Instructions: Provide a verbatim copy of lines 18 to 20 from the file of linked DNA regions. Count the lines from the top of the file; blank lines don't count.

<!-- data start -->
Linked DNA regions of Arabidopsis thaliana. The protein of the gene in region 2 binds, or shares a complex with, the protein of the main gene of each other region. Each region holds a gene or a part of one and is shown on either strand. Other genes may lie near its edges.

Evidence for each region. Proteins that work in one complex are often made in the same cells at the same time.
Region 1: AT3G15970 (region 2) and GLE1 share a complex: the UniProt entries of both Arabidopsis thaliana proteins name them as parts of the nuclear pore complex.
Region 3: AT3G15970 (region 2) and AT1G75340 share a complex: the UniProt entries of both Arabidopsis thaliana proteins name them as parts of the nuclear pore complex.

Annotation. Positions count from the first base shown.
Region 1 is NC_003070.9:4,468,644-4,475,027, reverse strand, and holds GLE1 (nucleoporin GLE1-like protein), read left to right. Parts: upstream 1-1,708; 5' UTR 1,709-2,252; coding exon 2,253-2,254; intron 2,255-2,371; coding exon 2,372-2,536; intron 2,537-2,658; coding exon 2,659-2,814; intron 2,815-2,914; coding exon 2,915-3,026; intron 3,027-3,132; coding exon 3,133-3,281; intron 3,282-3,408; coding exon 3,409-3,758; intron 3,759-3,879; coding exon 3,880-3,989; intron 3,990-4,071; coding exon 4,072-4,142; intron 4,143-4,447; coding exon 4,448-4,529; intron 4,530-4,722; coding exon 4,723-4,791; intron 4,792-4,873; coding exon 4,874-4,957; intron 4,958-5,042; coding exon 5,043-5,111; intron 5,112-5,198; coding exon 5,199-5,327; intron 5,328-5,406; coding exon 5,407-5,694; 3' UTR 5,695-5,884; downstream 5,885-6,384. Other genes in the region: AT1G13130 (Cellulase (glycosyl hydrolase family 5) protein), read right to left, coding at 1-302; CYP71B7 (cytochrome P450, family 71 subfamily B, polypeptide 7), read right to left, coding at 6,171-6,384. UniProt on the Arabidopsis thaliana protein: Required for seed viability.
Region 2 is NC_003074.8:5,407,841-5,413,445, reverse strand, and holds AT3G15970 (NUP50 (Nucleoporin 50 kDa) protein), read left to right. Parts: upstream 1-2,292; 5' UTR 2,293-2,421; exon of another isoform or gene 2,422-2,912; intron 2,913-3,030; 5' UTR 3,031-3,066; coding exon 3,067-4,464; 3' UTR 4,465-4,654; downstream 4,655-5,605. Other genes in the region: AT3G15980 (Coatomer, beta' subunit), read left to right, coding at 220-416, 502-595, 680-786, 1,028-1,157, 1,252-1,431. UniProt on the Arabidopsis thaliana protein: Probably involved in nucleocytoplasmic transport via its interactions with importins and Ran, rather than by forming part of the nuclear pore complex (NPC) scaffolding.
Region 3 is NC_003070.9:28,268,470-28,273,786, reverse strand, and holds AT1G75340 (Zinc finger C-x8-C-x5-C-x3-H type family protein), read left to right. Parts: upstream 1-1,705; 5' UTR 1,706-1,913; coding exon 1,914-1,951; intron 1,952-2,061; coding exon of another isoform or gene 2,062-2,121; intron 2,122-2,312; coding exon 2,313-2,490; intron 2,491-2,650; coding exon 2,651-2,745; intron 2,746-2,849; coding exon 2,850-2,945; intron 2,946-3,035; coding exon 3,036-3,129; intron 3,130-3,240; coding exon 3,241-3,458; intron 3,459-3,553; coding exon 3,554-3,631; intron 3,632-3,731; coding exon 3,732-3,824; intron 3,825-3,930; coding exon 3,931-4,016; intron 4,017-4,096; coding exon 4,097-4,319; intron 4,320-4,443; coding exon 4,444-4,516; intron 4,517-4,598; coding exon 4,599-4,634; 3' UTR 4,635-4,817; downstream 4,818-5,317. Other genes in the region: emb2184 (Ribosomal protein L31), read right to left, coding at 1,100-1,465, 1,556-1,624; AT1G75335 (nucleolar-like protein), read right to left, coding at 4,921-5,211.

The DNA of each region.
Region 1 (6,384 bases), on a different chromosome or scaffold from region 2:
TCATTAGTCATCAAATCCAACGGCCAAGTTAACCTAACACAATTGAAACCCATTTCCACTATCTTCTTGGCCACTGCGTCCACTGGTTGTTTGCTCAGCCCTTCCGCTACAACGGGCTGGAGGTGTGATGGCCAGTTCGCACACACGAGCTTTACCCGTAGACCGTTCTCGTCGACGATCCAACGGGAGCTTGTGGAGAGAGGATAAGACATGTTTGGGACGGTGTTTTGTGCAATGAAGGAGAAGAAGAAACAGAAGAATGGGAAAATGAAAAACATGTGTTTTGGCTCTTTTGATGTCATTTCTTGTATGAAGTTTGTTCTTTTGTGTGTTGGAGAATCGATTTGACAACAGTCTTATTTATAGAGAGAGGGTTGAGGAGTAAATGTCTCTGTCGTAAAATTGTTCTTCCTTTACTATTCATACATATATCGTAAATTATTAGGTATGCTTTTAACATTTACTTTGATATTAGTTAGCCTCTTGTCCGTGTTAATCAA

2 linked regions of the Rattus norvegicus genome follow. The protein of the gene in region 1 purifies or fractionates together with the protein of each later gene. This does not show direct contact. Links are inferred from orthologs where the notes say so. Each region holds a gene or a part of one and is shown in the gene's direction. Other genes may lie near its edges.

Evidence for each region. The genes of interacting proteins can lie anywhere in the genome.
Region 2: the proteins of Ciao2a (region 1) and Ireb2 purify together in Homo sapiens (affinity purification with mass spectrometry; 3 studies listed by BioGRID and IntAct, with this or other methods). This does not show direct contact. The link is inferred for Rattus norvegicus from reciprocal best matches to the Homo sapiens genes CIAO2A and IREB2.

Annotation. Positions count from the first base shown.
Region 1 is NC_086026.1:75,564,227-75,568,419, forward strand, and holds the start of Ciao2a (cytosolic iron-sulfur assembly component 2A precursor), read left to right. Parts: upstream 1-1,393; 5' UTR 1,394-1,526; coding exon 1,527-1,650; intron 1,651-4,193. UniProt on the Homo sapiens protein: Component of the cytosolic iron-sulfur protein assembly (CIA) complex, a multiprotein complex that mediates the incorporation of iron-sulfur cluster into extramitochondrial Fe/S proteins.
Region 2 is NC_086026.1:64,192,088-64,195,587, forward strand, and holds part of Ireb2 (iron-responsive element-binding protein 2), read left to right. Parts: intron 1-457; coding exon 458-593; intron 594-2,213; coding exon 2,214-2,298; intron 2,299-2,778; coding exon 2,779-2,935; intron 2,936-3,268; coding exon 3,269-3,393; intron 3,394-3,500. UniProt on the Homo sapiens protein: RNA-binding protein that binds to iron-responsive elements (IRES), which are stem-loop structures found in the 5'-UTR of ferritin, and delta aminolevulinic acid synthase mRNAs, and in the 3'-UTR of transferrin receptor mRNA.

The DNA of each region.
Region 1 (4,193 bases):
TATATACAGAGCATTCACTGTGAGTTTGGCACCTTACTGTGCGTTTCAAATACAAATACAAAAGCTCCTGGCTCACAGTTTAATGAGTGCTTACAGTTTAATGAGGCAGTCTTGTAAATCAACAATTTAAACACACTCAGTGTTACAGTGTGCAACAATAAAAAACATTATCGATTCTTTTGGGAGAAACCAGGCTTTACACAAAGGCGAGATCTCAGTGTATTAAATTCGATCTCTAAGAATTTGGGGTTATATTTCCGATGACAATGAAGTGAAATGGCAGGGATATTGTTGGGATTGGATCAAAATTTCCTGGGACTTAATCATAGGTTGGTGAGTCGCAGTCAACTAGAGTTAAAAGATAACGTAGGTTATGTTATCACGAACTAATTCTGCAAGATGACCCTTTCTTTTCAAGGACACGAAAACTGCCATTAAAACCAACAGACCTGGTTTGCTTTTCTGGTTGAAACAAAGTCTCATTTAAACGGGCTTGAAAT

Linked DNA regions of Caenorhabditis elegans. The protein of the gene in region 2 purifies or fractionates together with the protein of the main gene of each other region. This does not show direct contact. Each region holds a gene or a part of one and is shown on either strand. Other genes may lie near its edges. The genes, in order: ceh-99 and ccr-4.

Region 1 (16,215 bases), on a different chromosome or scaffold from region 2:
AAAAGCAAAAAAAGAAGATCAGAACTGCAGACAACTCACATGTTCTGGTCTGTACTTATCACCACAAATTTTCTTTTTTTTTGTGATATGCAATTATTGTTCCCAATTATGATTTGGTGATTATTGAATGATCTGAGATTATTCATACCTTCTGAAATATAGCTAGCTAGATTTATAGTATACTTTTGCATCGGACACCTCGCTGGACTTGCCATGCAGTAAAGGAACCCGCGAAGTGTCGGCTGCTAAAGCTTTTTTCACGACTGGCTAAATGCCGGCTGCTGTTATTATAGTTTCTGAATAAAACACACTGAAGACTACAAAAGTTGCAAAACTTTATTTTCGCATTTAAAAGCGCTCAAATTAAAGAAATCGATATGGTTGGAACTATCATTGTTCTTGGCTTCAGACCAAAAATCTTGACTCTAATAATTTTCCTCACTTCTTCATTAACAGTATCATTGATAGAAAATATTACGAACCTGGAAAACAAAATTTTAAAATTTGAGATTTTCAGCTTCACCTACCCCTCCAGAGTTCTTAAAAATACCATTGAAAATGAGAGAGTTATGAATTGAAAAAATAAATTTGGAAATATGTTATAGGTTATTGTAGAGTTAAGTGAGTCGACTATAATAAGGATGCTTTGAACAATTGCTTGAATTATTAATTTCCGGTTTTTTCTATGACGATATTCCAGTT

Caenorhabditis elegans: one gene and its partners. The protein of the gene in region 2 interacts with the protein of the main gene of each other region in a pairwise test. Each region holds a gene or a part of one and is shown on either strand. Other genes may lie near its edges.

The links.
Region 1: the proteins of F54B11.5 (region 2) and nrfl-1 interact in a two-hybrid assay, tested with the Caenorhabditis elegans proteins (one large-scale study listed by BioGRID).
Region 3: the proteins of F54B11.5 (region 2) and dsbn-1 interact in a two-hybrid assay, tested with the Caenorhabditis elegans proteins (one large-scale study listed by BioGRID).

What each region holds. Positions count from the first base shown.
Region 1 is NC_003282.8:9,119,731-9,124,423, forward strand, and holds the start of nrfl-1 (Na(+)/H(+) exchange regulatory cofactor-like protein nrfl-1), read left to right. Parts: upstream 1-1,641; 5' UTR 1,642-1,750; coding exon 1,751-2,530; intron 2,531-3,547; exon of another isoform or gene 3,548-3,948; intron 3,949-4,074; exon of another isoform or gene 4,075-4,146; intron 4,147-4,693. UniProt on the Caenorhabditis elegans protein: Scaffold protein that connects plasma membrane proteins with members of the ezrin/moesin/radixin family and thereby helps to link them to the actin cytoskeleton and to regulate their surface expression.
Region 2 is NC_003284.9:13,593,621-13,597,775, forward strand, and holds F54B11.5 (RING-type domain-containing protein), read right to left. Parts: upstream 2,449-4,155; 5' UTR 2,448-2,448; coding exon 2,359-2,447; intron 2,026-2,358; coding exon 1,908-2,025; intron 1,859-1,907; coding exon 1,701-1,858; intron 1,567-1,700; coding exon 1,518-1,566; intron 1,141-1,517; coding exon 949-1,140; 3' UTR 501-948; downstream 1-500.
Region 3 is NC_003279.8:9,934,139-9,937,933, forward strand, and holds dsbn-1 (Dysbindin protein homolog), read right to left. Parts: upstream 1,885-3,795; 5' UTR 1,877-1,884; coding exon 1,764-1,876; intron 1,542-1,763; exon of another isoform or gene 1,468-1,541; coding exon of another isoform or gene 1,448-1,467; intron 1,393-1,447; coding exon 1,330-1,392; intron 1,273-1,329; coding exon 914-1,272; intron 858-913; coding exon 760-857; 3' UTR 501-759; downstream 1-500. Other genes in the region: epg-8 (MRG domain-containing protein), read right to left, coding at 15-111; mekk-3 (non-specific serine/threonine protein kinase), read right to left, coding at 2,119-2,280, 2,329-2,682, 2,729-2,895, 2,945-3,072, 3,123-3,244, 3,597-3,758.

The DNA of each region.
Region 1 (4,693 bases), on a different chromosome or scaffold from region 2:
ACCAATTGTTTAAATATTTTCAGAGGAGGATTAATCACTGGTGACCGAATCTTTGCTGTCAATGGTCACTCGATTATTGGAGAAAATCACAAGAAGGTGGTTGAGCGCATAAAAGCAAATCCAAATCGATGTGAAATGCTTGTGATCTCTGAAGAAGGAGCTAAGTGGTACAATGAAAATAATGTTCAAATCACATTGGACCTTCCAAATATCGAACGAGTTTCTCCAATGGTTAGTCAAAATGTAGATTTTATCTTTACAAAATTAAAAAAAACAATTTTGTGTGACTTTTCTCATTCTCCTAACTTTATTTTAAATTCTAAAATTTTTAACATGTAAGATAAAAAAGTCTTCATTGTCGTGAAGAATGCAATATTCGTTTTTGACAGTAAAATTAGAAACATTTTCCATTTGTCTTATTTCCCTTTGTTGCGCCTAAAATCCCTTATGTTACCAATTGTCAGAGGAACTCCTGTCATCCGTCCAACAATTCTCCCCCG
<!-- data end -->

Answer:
The DNA of each region.
Region 1 (4,193 bases):
TATATACAGAGCATTCACTGTGAGTTTGGCACCTTACTGTGCGTTTCAAATACAAATACAAAAGCTCCTGGCTCACAGTTTAATGAGTGCTTACAGTTTAATGAGGCAGTCTTGTAAATCAACAATTTAAACACACTCAGTGTTACAGTGTGCAACAATAAAAAACATTATCGATTCTTTTGGGAGAAACCAGGCTTTACACAAAGGCGAGATCTCAGTGTATTAAATTCGATCTCTAAGAATTTGGGGTTATATTTCCGATGACAATGAAGTGAAATGGCAGGGATATTGTTGGGATTGGATCAAAATTTCCTGGGACTTAATCATAGGTTGGTGAGTCGCAGTCAACTAGAGTTAAAAGATAACGTAGGTTATGTTATCACGAACTAATTCTGCAAGATGACCCTTTCTTTTCAAGGACACGAAAACTGCCATTAAAACCAACAGACCTGGTTTGCTTTTCTGGTTGAAACAAAGTCTCATTTAAACGGGCTTGAAAT